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States have different rules when it comes to making a valid will. Therefore, you must understand the laws of your home state before creating a will. If the will is not valid, it will fall on the court to decide your property and assets transfer. 

It’s also important to note that a will is just a piece of proper estate planning documentation. Having a trust created covers additional details on your wishes upon death, and it is recommended to have both a will and trust in place to ensure that everything is covered and help keep your estate out of probate. 

What Makes a Will Legal in Wisconsin? 

Wisconsin has somewhat stringent requirements for a will to be valid. In the most basic terms, for a will to be valid in Wisconsin, the will must be written and signed in the presence of two witnesses. Then, at least one of the witnesses will be required to make a sworn statement in court to validate the will upon your death. 

If the witnesses were not there when the will was created, they might be there to see you sign it and then sign it themselves. If you have already signed the will, you can state that the signature is yours and then have them sign it.

While the witnesses are the base level of explanation for a legal will in Wisconsin, it goes further than that. There are also standards of expectation that, if not met, could compromise the legality of the will. 

Capacity for Will Creation

In order for a valid will to be created, you must have the capacity to understand that you are making a will and understand the terms of it. In addition to understanding that you are creating a will and understanding what property you own that you are placing in the will and to whom, you must also be over 18. 

The Will Must Be Written

Oral wills do exist for extreme circumstances in some states. Wisconsin is not one of these states. For a will to be valid in Wisconsin, it must be written and have the aforementioned two witnesses – one of which will need to be available for testimony.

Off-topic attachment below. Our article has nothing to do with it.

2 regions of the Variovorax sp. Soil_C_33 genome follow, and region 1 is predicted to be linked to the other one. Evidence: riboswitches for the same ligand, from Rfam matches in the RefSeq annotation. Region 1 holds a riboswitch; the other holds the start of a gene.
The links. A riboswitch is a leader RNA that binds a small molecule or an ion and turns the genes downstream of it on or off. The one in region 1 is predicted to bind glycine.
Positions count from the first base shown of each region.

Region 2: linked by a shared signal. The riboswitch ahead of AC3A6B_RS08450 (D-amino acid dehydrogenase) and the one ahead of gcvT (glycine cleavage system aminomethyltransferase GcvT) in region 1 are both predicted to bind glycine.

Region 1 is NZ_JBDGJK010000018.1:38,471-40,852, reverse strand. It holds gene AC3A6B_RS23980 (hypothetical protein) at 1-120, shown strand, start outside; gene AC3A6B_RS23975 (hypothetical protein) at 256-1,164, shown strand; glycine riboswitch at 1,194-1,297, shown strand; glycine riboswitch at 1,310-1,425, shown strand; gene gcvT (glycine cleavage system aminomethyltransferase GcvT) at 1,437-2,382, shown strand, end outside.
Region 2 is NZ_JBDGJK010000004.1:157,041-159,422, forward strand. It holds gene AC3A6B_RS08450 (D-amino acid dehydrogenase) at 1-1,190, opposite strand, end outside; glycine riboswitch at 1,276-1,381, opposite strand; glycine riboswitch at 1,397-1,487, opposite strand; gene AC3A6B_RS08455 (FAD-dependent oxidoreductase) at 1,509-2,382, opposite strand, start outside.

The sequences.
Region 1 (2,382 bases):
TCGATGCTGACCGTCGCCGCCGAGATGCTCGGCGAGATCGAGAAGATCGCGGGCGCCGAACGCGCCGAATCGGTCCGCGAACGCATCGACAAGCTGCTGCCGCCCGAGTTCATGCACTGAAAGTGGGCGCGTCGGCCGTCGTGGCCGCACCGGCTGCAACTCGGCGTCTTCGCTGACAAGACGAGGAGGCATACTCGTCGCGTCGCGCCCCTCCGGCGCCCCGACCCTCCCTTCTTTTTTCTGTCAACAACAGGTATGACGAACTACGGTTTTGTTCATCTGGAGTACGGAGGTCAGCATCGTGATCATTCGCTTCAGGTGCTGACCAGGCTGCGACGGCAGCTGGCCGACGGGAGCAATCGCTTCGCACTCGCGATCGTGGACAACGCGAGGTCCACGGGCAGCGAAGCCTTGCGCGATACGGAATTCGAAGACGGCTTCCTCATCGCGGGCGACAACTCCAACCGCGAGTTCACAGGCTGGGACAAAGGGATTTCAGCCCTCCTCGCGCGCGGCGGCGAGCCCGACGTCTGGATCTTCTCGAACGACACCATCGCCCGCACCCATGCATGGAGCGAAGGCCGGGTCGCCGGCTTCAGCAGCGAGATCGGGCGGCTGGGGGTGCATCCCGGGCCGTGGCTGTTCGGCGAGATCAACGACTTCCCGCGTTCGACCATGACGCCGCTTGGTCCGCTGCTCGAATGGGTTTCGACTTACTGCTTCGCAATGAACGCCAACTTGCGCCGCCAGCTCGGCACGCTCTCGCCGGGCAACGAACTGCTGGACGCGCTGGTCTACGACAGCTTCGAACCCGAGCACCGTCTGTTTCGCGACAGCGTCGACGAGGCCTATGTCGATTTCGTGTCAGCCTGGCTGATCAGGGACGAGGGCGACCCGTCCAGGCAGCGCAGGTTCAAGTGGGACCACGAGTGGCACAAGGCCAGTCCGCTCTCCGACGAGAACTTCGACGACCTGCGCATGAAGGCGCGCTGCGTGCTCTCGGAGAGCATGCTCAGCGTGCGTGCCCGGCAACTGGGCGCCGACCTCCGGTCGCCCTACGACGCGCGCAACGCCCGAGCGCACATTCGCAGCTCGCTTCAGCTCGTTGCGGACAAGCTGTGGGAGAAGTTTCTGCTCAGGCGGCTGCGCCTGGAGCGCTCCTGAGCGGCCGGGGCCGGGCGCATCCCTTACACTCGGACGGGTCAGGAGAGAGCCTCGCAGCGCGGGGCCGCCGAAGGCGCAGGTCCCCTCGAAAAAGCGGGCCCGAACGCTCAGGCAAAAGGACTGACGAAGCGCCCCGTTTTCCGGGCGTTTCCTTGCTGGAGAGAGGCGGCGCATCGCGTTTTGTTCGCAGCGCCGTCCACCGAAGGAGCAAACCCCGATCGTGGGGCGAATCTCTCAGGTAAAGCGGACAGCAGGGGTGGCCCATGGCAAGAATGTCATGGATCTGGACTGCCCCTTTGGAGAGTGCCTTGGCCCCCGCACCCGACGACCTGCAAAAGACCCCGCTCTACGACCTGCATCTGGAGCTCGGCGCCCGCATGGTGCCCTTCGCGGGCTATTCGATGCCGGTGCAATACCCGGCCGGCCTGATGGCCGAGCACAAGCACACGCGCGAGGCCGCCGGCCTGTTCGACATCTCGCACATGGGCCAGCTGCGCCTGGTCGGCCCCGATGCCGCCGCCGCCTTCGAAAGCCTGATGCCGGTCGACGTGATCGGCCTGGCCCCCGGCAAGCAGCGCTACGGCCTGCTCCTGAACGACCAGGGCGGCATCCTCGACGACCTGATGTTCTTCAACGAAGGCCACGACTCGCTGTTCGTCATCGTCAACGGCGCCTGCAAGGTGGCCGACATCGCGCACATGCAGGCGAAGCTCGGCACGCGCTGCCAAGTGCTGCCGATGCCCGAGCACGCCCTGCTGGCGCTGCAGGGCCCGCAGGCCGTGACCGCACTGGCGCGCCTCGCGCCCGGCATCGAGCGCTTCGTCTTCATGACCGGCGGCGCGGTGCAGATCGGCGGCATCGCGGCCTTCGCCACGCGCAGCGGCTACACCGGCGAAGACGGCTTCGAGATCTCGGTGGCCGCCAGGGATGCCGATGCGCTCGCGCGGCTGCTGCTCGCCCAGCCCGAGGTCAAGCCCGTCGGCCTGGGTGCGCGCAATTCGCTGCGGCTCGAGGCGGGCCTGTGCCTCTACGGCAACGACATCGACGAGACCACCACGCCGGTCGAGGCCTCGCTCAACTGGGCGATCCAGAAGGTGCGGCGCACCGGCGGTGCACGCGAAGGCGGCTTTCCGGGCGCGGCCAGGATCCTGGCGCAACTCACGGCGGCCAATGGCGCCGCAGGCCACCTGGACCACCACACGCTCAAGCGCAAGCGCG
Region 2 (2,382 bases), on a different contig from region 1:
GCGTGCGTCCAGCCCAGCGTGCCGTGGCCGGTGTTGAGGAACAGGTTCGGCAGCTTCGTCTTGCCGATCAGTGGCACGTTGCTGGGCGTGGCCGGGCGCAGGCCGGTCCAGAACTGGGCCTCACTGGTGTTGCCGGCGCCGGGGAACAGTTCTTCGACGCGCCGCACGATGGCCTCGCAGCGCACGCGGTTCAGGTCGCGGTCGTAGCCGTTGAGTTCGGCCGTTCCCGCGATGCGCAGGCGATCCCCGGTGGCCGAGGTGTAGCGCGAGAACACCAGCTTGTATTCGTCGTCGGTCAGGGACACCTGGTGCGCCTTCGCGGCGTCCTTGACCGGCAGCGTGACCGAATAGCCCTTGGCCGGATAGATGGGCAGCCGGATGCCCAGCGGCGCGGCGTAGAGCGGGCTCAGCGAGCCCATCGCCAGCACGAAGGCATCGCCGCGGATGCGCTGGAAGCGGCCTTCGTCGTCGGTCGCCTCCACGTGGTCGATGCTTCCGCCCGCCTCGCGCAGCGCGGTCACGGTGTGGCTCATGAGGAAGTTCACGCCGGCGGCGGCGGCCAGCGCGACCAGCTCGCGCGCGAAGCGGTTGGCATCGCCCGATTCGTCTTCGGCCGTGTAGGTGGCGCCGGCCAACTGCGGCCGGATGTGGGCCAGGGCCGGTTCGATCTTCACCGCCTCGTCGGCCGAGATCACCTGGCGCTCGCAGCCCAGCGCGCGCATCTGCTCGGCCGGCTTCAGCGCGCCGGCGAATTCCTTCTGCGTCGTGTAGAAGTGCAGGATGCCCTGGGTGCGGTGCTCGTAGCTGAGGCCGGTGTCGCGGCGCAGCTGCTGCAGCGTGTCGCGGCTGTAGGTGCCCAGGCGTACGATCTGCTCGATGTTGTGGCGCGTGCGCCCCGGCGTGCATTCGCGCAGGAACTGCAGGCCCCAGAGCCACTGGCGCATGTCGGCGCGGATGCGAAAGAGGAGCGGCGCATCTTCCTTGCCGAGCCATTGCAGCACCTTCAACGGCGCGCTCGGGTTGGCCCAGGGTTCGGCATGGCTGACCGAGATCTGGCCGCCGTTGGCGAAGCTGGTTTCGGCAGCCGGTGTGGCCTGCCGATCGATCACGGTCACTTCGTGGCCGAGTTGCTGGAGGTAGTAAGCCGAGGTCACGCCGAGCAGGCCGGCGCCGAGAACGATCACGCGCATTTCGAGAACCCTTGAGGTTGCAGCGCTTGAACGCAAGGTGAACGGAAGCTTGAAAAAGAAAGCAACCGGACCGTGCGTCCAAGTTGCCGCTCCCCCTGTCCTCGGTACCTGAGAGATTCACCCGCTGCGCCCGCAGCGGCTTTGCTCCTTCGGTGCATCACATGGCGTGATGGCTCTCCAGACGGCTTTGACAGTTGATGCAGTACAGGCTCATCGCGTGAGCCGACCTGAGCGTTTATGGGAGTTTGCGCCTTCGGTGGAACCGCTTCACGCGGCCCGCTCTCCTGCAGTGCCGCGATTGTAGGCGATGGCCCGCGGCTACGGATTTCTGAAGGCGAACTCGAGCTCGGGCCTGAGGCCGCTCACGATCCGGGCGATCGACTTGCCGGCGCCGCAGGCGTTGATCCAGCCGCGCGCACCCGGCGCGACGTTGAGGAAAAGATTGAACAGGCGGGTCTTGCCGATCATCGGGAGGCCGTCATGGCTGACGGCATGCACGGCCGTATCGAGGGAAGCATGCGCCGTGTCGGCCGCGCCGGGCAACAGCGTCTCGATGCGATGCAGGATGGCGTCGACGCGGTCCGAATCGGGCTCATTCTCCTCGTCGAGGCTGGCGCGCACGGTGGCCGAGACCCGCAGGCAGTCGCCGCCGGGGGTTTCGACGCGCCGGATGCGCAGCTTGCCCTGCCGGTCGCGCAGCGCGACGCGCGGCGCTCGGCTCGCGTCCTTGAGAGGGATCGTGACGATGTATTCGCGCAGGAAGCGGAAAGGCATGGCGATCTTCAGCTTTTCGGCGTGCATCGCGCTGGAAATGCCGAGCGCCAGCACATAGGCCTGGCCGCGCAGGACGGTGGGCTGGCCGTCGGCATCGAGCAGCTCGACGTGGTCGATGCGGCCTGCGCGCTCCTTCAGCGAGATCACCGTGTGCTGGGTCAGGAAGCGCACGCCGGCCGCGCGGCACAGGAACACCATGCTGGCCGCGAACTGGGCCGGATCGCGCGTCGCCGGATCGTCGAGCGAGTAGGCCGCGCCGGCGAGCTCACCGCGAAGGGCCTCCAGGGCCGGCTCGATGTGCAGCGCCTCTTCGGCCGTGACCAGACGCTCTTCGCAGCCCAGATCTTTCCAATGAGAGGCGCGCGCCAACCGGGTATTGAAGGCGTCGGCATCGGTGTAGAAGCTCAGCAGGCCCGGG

The Witnesses Must Be Present

making a will and trust

There are states that allow wills to be written and signed without witnesses present. This would not be a valid will in Wisconsin. In Wisconsin, the will must be written and signed in the presence of two witnesses. The only way around this is if the person creating the will was a resident of a state that didn’t require witnesses at the time of making the will.

The Witnesses Should Not Benefit

It’s a best practice if your witnesses do not benefit from your will and are therefore disinterested parties. If they could benefit, things can get complex, as they may not be able to receive all that you left to them if the amount is more significant than what they would naturally be able to get from you without the statements in the will. In this case, they would be getting less than you intended. 

Any Changes Should Adhere to the Law

If you desire to change your will at any time, this can be done. But, it is essential to note that this will need to hit the exact legal requirements as the initial will creation. Another option is to start from scratch and create a new will, which must adhere to all standards. 

Help with Creating a Will in Milwaukee and Wisconsin

The best bet for ensuring that your will is created properly is to have an estate planning attorney prepare the documentation. They can also set up any trusts that would be beneficial as part of a full estate plan. Collins Law Firm is a trusted estate planning attorney in Wawautosa that serves Milwaukee and the greater Milwaukee area. Get in touch today for a free consultation

Talk to someone about your estate plan today. Free and Confidential.

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